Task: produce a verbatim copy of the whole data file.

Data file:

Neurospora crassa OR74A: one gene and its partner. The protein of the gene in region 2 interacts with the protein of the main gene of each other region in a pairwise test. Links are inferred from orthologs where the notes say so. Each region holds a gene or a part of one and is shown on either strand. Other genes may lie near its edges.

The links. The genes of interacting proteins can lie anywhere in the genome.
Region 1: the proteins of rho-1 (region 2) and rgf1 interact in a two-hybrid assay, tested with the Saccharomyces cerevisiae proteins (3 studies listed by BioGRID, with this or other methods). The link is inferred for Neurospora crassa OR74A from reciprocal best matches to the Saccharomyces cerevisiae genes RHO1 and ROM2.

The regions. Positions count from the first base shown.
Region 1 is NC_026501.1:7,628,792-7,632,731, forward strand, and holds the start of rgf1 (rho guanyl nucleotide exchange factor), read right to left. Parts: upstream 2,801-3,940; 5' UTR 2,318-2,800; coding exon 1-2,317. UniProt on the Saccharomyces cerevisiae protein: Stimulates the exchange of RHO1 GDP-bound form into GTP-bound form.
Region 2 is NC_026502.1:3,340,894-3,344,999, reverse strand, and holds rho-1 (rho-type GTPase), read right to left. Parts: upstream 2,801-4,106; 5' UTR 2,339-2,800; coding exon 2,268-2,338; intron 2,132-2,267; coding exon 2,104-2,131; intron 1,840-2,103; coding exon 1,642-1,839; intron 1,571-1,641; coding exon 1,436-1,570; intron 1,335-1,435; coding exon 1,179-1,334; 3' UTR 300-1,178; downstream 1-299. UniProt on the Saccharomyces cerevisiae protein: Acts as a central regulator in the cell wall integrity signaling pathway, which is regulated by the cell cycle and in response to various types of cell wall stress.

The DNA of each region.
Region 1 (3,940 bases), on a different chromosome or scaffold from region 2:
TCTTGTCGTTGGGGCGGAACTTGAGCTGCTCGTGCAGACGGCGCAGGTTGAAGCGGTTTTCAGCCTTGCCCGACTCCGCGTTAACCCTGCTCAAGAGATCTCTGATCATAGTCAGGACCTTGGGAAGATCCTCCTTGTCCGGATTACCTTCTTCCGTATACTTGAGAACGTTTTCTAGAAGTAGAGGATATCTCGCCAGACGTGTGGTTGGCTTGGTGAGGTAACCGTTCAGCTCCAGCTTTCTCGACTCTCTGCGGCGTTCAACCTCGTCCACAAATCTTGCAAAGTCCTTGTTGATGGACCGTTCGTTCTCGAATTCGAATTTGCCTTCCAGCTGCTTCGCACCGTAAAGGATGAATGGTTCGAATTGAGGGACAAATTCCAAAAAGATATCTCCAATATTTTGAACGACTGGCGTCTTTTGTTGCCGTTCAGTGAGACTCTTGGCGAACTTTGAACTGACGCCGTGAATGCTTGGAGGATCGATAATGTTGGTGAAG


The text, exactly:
Neurospora crassa OR74A: one gene and its partner. The protein of the gene in region 2 interacts with the protein of the main gene of each other region in a pairwise test. Links are inferred from orthologs where the notes say so. Each region holds a gene or a part of one and is shown on either strand. Other genes may lie near its edges.

The links. The genes of interacting proteins can lie anywhere in the genome.
Region 1: the proteins of rho-1 (region 2) and rgf1 interact in a two-hybrid assay, tested with the Saccharomyces cerevisiae proteins (3 studies listed by BioGRID, with this or other methods). The link is inferred for Neurospora crassa OR74A from reciprocal best matches to the Saccharomyces cerevisiae genes RHO1 and ROM2.

The regions. Positions count from the first base shown.
Region 1 is NC_026501.1:7,628,792-7,632,731, forward strand, and holds the start of rgf1 (rho guanyl nucleotide exchange factor), read right to left. Parts: upstream 2,801-3,940; 5' UTR 2,318-2,800; coding exon 1-2,317. UniProt on the Saccharomyces cerevisiae protein: Stimulates the exchange of RHO1 GDP-bound form into GTP-bound form.
Region 2 is NC_026502.1:3,340,894-3,344,999, reverse strand, and holds rho-1 (rho-type GTPase), read right to left. Parts: upstream 2,801-4,106; 5' UTR 2,339-2,800; coding exon 2,268-2,338; intron 2,132-2,267; coding exon 2,104-2,131; intron 1,840-2,103; coding exon 1,642-1,839; intron 1,571-1,641; coding exon 1,436-1,570; intron 1,335-1,435; coding exon 1,179-1,334; 3' UTR 300-1,178; downstream 1-299. UniProt on the Saccharomyces cerevisiae protein: Acts as a central regulator in the cell wall integrity signaling pathway, which is regulated by the cell cycle and in response to various types of cell wall stress.

The DNA of each region.
Region 1 (3,940 bases), on a different chromosome or scaffold from region 2:
TCTTGTCGTTGGGGCGGAACTTGAGCTGCTCGTGCAGACGGCGCAGGTTGAAGCGGTTTTCAGCCTTGCCCGACTCCGCGTTAACCCTGCTCAAGAGATCTCTGATCATAGTCAGGACCTTGGGAAGATCCTCCTTGTCCGGATTACCTTCTTCCGTATACTTGAGAACGTTTTCTAGAAGTAGAGGATATCTCGCCAGACGTGTGGTTGGCTTGGTGAGGTAACCGTTCAGCTCCAGCTTTCTCGACTCTCTGCGGCGTTCAACCTCGTCCACAAATCTTGCAAAGTCCTTGTTGATGGACCGTTCGTTCTCGAATTCGAATTTGCCTTCCAGCTGCTTCGCACCGTAAAGGATGAATGGTTCGAATTGAGGGACAAATTCCAAAAAGATATCTCCAATATTTTGAACGACTGGCGTCTTTTGTTGCCGTTCAGTGAGACTCTTGGCGAACTTTGAACTGACGCCGTGAATGCTTGGAGGATCGATAATGTTGGTGAAG